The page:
In 2011, James Cottrill, a professor of political science at Santa Clara University, published a study of the effect of "non-legislative approaches" to redistricting on the competitiveness of congressional elections. Cottrill found that "particular types of [non-legislative approaches] encourage the appearance in congressional elections of experienced and well-financed challengers." Cottrill cautioned, however, that non-legislative approaches "contribute neither to decreased vote percentages when incumbents win elections nor to a greater probability of their defeat."
In 2014, Ballotpedia analyzed the margins of victory in all 435 contests for the United States House of Representatives. Ballotpedia found that the average margin of victory was 35.8 percent, compared to 31.8 percent in 2012. An election is deemed competitive if it was won by a margin of victory of 5 percent or less. A total of 318 elections (73 percent of all House elections) were won by margins of victory of 20 percent or more. Only 26 elections (6 percent of the total) were won by margins of victory of 5 percent or less. See the table below for further details.
Note: The data below are provided only for informational purposes. It should be noted that there are conflicting opinions regarding the correlation between redistricting and competitiveness. A variety of factors at the local, state and federal levels can impact electoral competitiveness.
All but two of Texas' 36 elections for the United States House of Representatives were won by margins of victory of 20 percent or greater. The smallest margin of victory occurred in District 23, where Will Hurd (R) won by 2.1 percent. The largest margin of victory occurred in District 4, where John Ratcliffe was unopposed and won with 100 percent of the vote. The average margin of victory in Texas was 48.4 percent. See the table below for full details.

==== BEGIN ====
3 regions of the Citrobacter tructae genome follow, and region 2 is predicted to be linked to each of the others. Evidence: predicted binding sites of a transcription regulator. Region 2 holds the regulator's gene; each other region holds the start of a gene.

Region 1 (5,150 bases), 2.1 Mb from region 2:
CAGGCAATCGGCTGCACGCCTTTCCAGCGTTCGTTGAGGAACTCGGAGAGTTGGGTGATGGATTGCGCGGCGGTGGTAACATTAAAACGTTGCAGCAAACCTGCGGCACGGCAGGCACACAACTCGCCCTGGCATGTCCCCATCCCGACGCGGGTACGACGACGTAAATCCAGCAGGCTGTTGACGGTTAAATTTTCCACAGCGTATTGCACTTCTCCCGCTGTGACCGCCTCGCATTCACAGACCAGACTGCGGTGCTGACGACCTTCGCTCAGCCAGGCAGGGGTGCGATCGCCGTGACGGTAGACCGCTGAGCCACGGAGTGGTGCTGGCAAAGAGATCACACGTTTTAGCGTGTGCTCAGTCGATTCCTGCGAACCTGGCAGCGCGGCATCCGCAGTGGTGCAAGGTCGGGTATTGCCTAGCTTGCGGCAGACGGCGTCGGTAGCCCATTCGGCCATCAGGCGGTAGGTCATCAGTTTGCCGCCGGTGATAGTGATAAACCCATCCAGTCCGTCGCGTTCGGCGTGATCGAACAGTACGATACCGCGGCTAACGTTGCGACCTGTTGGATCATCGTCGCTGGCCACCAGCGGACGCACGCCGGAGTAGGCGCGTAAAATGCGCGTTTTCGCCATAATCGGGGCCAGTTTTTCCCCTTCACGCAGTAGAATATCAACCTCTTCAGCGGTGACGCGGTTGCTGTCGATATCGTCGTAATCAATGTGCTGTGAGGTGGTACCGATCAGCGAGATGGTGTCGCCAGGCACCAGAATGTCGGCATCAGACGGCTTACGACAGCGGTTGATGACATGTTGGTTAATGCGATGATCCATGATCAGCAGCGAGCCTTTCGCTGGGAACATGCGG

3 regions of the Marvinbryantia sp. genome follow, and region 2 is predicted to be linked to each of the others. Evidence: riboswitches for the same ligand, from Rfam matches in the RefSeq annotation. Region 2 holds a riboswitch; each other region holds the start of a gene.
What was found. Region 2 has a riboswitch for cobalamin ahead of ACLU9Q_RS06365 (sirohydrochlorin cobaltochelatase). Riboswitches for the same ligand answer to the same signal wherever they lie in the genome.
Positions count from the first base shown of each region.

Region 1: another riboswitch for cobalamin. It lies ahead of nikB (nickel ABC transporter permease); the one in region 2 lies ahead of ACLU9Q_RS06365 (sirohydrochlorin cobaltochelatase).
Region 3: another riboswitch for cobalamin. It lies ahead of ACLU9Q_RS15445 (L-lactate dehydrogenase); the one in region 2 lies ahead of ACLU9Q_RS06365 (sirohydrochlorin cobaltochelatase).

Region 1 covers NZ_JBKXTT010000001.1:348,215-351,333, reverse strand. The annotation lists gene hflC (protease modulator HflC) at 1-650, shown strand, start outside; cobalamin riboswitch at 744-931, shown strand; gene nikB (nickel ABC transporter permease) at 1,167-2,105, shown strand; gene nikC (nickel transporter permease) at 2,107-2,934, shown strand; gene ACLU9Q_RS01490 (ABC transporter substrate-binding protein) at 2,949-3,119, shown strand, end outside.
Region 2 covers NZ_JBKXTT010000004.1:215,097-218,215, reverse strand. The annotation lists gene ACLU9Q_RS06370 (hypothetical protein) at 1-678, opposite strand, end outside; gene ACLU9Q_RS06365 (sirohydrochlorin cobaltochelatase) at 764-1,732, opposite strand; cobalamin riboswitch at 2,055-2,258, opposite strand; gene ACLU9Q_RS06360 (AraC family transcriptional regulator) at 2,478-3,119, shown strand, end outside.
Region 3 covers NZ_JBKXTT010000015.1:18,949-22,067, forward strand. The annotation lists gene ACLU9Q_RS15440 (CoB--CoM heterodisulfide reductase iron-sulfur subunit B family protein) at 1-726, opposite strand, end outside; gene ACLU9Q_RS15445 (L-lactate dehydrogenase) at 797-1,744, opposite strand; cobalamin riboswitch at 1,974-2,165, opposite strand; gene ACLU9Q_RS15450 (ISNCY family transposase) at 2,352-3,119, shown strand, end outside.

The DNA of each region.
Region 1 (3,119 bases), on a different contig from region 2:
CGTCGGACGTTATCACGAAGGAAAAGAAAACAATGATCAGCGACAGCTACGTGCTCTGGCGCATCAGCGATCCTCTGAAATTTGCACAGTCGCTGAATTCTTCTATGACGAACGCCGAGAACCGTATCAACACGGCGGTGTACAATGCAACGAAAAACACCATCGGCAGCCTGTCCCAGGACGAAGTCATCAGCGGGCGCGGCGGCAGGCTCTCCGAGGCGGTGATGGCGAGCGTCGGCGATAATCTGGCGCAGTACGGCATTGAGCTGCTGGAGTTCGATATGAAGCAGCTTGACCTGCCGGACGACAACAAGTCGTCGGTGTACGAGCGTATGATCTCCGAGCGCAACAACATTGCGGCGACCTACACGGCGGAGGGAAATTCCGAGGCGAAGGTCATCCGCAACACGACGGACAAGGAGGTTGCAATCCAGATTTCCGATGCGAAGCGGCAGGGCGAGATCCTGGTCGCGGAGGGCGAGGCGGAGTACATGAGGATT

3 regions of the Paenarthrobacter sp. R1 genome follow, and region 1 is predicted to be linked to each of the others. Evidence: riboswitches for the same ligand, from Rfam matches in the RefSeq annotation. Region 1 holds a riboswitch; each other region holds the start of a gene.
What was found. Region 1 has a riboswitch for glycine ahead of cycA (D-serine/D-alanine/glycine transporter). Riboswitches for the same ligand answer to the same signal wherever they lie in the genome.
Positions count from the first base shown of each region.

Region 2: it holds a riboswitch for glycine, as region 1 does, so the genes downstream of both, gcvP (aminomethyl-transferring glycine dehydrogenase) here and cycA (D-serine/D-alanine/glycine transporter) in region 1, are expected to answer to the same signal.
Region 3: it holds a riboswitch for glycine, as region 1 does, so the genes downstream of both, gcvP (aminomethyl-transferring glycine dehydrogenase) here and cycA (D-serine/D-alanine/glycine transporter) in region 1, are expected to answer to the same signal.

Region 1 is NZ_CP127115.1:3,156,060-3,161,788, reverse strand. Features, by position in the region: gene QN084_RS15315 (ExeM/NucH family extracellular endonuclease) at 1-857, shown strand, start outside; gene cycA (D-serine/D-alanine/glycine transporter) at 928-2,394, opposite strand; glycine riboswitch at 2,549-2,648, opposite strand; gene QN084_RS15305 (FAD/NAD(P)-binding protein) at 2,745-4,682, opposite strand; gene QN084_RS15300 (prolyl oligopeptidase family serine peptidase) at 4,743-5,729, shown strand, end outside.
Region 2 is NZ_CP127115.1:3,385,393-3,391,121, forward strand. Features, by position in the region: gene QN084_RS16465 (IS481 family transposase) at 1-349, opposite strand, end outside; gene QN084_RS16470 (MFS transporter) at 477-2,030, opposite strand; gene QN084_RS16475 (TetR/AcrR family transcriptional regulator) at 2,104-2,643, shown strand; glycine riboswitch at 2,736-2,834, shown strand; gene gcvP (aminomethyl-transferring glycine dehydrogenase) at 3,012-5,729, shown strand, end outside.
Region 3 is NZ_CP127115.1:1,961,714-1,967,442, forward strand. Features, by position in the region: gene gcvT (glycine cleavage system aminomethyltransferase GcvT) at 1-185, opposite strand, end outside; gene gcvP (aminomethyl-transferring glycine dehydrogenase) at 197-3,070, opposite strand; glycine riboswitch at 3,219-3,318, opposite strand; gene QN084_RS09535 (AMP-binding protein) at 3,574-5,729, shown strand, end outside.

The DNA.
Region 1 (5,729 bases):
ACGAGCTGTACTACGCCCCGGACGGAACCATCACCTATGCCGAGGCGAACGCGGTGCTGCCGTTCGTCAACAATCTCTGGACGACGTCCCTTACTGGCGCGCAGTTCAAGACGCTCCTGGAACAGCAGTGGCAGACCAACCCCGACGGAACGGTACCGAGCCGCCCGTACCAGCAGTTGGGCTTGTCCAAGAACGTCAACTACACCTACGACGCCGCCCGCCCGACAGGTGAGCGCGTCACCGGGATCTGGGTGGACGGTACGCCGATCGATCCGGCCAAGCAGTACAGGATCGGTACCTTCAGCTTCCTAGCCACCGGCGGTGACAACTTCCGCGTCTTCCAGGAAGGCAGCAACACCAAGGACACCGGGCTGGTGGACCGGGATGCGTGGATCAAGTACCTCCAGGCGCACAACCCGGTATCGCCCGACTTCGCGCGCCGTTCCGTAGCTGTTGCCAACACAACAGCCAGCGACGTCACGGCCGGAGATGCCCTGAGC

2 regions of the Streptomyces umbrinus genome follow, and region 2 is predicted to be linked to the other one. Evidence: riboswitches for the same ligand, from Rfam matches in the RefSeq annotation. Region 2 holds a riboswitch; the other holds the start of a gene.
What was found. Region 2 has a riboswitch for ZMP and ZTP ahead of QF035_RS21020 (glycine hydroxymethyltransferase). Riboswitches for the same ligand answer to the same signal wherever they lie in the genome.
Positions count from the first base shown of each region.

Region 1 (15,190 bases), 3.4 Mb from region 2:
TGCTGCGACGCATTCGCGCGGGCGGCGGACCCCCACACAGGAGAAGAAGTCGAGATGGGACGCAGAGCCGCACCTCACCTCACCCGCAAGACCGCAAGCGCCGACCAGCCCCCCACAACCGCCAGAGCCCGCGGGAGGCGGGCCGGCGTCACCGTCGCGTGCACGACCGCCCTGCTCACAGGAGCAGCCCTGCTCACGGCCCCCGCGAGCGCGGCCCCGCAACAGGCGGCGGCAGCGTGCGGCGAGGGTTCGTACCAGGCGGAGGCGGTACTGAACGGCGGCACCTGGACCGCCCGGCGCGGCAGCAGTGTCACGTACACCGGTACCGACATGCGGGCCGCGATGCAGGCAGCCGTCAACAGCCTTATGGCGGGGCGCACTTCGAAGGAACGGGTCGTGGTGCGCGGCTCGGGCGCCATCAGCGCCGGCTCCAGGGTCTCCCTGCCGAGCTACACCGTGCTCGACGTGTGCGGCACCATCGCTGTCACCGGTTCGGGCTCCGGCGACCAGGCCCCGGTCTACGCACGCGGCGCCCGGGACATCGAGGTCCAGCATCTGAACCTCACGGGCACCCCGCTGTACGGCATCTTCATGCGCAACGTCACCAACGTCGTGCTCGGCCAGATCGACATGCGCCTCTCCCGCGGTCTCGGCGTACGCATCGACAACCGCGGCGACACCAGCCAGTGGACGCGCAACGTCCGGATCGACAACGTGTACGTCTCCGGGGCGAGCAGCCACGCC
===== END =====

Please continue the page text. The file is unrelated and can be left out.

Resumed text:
|Electoral margins of victory in 2014 United States House of Representatives elections, Texas|
|District||Winner||Margin of victory||Total votes cast||Top opponent|
|District 1||Louie Gohmert||54.9%||148,560||Shirley McKellar|
|District 2||Ted Poe||38.3%||150,026||Niko Letsos|
|District 3||Sam Johnson||64%||138,280||Paul Blair|
|District 4||John Ratcliffe||100%||115,085||Unopposed|
|District 5||Jeb Hensarling||70.7%||104,262||Ken Ashby|
|District 6||Joe Barton||24.7%||150,996||David Cozad|
|District 7||John Culberson||28.7%||143,219||James Cargas|
|District 8||Kevin Brady||78.6%||140,013||Ken Petty|
|District 9||Al Green||81.6%||86,003||Johnny Johnson|
|District 10||Michael McCaul||28%||176,460||Tawana Walter-Cadien|
|District 11||Mike Conaway||80.5%||119,574||Ryan Lange|
|District 12||Kay Granger||45%||158,730||Mark Greene|
|District 13||Mac Thornberry||71.5%||131,451||Mike Minter|
|District 14||Randy Weber||25.8%||145,698||Donald Brown|
|District 15||Ruben Hinojosa||10.7%||90,184||Eddie Zamora|
|District 16||Beto O'Rourke||38.3%||73,105||Corey Roen|
|District 17||Bill Flores||32.2%||132,865||Nick Haynes|
|District 18||Sheila Jackson Lee||47%||106,010||Sean Seibert|
|District 19||Randy Neugebauer||58.7%||115,825||Neal Marchbanks|
|District 20||Joaquin Castro||51.3%||87,964||Jeffrey Blunt|
|District 21||Lamar Smith||57.1%||188,996||Antonio Diaz|
|District 22||Pete Olson||35%||151,566||Frank Briscoe|
|District 23||Will Hurd||2.1%||115,429||Pete Gallego|
|District 24||Kenny Marchant||32.7%||144,073||Patrick McGehearty|
|District 25||Roger Williams||24%||177,883||Marco Montoya|
|District 26||Michael Burgess||65.3%||141,470||Mark Boler|
|District 27||Blake Farenthold||29.9%||131,047||Wesley Reed|
|District 28||Henry Cuellar||68.8%||76,136||Will Aikens|
|District 29||Gene Green||79.1%||46,143||James Stanczak|
|District 30||Eddie Bernice Johnson||81.2%||105,793||Max Koch, III|
|District 31||John Carter||32.1%||143,028||Louie Minor|
|District 32||Pete Sessions||26.4%||156,096||Frank Perez|
|District 33||Marc Veasey||73%||50,592||Jason Reeves|
|District 34||Filemon Vela||20.9%||79,877||Larry Smith|
|District 35||Lloyd Doggett||29.2%||96,225||Susan Narvaiz|
|District 36||Brian Babin||53.9%||133,842||Michael Cole|
In 2014, Ballotpedia conducted a study of competitive districts in 44 state legislative chambers between 2010 and 2012. Ballotpedia found that there were 61 fewer competitive general election contests in 2012 than in 2010. Of the 44 chambers studied, 25 experienced a net loss in the number of competitive elections. A total of 17 experienced a net increase. In total, 16.2 percent of the 3,842 legislative contests studied saw competitive general elections in 2010. In 2012, only 14.6 percent of the contests studied saw competitive general elections. An election was considered competitive if it was won by a margin of victory of 5 percent or less. An election was considered mildly competitive if it was won by a margin of victory between 5 and 10 percent. For more information regarding this report, including methodology, click here.
Note: These data are provided only for informational purposes. It should be noted that there are conflicting opinions regarding the correlation between redistricting and competitiveness. A variety of factors at the local, state and federal levels can impact electoral competitiveness.